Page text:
“OMG WHO RIGHT CLICKED ALL OF THE #NFTs?” boasted Geoffrey Hunte as he unveiled a massive torrent of nearly 18 terabytes holding all of the NFTs on Ethereum and Solana — a.k.a. The Billion-Dollar Torrent.
“Did you know that an NFT is just a hyperlink to an image that’s usually hosted on Google Drive or another web2.0 webhost?” he asked in the release notes. “The image is not stored in the blockchain contract.”
He was illustrating a big issue with NFTs built on Ethereum and many other blockchains: The NFT only holds the smart contract that binds and controls the asset, while the asset itself is hosted off-chain — for example, the image or media file is hosted by a provider like Amazon Web Services, Cloudflare, or IPFS. This means that the actual asset has been given a cryptographic hash providing a unique fingerprint tying the token to that specific picture, song, video, or whatever. The hash is on Ethereum, while the actual asset typically lives in conventional cloud servers.
As NFTs grow beyond their initial role as a format of digital ownership for media — primarily collectable images ranging from artworks to avatars — developers are enthusiastically exploring the ways that NFTs can change the entire idea of ownership and online experiences. But in order to realize this potential, NFTs and associated dapps will need to scale on-chain.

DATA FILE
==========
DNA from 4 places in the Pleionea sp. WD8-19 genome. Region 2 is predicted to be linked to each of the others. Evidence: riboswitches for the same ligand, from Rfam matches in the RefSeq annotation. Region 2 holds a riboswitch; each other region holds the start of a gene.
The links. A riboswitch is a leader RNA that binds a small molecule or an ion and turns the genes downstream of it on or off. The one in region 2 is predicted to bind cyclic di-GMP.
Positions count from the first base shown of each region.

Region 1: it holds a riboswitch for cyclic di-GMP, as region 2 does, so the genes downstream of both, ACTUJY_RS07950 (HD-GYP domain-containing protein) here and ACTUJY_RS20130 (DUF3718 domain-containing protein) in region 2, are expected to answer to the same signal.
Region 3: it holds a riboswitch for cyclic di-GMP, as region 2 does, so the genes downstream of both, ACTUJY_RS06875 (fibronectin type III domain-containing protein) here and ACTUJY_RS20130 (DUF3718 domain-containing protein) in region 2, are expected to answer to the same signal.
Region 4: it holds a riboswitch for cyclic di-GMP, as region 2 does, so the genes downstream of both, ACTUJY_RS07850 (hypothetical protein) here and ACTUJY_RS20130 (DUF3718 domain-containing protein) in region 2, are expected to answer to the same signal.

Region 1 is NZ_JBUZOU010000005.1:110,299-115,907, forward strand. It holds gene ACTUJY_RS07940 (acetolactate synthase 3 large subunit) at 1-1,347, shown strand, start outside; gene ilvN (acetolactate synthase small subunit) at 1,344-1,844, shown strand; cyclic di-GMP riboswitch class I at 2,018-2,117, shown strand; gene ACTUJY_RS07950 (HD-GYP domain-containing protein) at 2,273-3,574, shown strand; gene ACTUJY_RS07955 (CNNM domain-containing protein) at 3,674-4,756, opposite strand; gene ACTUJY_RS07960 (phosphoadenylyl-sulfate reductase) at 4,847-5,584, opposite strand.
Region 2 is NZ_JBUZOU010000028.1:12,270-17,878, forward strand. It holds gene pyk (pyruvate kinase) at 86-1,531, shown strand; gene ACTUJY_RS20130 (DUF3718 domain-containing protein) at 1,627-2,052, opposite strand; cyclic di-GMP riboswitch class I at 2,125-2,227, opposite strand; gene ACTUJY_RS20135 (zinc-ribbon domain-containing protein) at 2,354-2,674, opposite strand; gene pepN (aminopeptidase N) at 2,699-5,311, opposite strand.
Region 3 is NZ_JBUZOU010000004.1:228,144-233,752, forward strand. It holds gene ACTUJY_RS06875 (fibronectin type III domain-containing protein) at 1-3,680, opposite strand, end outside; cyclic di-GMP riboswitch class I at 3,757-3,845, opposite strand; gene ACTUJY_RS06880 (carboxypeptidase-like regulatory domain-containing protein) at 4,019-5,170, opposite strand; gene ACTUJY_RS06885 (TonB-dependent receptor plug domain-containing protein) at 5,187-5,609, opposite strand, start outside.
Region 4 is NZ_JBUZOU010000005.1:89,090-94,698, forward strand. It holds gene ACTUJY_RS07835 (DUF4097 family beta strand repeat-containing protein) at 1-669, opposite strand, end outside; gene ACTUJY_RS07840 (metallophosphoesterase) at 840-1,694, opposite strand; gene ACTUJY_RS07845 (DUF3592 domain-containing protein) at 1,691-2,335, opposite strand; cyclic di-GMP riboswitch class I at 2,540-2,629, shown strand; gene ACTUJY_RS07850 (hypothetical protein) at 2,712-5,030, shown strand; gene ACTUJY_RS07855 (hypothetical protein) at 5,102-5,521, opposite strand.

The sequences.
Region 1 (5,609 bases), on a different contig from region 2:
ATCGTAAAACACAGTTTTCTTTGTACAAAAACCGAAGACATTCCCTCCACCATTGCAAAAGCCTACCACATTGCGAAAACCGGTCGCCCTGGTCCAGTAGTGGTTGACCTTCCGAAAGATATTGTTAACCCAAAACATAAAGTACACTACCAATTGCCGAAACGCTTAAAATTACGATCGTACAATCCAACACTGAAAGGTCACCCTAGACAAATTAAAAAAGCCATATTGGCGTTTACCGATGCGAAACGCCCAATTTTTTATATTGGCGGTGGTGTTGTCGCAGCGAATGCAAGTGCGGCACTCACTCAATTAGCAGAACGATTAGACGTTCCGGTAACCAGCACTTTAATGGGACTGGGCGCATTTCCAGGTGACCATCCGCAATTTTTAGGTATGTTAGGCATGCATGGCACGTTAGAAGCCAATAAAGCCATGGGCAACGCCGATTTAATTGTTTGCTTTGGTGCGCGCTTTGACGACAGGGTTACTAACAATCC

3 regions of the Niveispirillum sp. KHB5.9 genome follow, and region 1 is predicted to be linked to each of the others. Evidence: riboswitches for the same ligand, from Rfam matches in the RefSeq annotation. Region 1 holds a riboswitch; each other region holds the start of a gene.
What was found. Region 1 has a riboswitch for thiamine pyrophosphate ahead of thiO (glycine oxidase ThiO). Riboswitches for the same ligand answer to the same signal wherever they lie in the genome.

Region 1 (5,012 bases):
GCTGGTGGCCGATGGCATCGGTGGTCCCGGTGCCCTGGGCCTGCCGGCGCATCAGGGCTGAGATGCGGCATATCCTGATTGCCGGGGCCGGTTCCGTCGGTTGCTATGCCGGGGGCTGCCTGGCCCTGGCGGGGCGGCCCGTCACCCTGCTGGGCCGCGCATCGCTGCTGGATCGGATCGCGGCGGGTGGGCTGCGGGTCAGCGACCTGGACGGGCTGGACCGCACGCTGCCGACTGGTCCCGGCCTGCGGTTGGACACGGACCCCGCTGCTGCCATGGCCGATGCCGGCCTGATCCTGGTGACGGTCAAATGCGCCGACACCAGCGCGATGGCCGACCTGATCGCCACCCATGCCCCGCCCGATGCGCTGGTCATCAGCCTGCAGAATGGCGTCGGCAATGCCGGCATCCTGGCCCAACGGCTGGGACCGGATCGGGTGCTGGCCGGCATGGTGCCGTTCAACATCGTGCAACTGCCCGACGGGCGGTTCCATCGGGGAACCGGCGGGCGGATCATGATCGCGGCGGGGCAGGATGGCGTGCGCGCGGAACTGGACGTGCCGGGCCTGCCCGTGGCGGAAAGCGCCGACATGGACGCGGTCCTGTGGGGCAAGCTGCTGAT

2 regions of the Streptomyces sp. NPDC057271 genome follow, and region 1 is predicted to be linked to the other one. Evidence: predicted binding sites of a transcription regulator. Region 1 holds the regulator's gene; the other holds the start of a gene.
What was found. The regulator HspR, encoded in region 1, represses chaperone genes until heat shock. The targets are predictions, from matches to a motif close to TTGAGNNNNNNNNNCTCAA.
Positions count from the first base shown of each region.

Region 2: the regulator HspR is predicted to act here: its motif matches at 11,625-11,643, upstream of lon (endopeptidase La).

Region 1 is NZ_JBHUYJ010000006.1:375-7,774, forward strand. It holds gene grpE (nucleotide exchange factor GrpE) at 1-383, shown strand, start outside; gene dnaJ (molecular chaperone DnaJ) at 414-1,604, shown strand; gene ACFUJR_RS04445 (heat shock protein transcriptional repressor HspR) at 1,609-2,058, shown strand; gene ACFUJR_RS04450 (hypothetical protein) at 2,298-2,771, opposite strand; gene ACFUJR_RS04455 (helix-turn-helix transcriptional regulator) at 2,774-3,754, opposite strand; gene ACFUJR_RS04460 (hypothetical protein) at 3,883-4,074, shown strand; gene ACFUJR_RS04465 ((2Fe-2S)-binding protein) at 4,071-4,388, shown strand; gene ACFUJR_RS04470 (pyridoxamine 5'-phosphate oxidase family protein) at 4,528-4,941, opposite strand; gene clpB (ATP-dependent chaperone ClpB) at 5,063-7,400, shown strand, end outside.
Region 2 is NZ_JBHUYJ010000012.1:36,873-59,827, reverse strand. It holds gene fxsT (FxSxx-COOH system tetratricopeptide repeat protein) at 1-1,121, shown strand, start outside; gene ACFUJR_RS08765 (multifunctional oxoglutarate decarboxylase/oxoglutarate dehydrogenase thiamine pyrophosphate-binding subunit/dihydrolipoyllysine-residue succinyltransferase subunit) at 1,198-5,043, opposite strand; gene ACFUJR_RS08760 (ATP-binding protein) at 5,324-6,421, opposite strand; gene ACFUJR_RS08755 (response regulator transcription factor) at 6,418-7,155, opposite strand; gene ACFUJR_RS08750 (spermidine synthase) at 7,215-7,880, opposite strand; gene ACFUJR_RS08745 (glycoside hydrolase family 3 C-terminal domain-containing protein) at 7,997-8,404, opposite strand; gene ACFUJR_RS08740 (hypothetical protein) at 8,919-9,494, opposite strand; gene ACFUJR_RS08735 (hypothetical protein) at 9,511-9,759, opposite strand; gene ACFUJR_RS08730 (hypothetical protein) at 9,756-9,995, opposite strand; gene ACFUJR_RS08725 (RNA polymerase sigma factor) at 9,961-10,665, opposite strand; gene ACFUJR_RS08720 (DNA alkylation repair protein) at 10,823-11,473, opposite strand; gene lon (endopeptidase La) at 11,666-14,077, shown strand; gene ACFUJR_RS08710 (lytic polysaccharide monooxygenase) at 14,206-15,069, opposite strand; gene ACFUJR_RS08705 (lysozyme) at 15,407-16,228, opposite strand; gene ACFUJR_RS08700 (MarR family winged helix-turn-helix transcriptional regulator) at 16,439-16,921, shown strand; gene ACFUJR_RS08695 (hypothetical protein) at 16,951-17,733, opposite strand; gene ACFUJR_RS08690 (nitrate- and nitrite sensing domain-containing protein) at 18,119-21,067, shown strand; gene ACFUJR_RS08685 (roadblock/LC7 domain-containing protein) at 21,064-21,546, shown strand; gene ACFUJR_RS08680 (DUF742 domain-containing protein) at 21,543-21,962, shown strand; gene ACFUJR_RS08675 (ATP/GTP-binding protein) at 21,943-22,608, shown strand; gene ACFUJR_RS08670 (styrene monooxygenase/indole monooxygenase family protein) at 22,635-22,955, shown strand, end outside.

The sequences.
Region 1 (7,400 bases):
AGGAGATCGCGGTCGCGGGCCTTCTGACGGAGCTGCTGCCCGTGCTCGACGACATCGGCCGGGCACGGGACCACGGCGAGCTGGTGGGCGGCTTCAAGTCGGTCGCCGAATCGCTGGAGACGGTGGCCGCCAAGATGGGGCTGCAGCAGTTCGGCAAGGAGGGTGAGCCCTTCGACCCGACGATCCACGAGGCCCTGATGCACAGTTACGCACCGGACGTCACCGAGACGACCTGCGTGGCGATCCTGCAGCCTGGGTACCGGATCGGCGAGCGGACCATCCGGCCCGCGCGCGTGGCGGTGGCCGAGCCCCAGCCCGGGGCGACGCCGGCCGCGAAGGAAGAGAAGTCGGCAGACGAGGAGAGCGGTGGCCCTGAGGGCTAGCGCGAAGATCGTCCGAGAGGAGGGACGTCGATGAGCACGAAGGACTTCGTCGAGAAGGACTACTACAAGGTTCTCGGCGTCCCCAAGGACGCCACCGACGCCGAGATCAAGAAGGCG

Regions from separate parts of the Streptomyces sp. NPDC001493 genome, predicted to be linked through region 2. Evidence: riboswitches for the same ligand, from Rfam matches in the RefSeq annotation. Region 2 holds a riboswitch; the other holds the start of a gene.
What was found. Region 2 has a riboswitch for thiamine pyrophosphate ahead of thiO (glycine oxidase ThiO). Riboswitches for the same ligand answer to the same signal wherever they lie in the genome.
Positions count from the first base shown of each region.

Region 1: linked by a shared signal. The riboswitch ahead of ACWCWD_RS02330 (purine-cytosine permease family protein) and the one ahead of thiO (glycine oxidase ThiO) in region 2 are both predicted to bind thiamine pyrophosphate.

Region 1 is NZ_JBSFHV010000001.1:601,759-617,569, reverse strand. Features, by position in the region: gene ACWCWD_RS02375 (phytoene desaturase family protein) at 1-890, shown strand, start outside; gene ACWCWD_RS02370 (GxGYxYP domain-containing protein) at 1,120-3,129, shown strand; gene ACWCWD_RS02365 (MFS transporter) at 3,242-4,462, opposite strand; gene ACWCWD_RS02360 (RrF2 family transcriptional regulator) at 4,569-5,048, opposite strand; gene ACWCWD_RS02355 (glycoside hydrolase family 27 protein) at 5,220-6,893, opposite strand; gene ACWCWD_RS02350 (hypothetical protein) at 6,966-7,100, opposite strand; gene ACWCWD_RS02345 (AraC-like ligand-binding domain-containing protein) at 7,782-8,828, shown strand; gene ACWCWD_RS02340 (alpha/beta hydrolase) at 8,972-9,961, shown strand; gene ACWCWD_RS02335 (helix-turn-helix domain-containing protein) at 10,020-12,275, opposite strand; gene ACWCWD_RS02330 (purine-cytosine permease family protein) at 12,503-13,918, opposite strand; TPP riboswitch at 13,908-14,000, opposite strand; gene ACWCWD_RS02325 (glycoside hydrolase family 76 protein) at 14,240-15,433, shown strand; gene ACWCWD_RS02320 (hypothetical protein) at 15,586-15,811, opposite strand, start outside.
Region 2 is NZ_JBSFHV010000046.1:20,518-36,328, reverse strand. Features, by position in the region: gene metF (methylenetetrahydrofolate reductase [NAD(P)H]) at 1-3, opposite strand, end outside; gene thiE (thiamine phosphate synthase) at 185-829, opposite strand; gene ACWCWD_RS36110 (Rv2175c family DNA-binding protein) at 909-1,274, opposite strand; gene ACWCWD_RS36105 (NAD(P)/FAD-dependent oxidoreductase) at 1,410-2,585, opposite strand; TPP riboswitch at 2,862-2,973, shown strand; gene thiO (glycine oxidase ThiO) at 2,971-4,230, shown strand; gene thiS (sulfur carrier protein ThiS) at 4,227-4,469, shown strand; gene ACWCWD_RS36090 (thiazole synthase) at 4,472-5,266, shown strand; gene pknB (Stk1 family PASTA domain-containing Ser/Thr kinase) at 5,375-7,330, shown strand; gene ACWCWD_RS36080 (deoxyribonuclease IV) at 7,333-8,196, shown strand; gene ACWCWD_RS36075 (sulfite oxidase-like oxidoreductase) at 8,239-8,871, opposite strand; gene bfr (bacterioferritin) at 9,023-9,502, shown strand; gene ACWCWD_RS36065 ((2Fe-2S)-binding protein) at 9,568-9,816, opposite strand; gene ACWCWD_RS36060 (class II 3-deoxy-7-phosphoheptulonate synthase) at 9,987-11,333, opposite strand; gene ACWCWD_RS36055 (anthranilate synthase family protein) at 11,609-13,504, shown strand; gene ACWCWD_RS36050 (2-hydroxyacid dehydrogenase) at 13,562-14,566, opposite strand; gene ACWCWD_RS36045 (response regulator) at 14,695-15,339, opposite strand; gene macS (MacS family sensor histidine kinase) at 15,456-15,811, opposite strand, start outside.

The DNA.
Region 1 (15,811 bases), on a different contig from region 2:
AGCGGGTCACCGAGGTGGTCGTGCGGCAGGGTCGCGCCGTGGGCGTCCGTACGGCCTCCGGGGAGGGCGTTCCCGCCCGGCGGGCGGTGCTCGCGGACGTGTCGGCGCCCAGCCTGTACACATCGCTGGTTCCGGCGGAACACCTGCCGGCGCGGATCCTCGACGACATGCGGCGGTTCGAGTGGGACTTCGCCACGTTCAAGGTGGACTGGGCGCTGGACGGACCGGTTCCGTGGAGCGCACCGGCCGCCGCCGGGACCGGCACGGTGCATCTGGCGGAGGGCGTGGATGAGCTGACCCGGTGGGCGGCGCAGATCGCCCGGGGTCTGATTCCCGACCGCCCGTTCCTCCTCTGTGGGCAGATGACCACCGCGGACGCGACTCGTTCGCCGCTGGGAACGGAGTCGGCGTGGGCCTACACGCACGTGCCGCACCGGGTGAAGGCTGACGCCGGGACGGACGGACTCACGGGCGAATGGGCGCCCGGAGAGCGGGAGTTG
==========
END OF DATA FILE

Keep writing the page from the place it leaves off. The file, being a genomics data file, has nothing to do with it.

The basic concept of an NFT, or non-fungible token, is pretty straightforward. It’s a type of token that’s unique, “non-fungible” in the sense that each one has qualities unlike any other. So while any bitcoin can be exchanged for identical bitcoin, each NFT is a particular unit of data that has no identical equal.
Classic examples are the CryptoPunks and CryptoKitties collections, featuring NFTs whose rare or desirable characteristics make them many times more valuable than others that are relatively commonplace. CryptoPunks with alien or zombie characteristics have sold for millions of dollars.
As those collections and other NFTs have boomed on Ethereum, the platform’s skyrocketing cost of computation has left users and developers facing costly gas fees to mint and transact NFTs. The cost for simply signing up for OpenSea’s NFT marketplace can be as high as $300. This, combined with the pitfalls of keeping only the hashes on-chain while the NFT’s asset exists on conventional web hosts, limits the possibilities of their application and damages the user experience.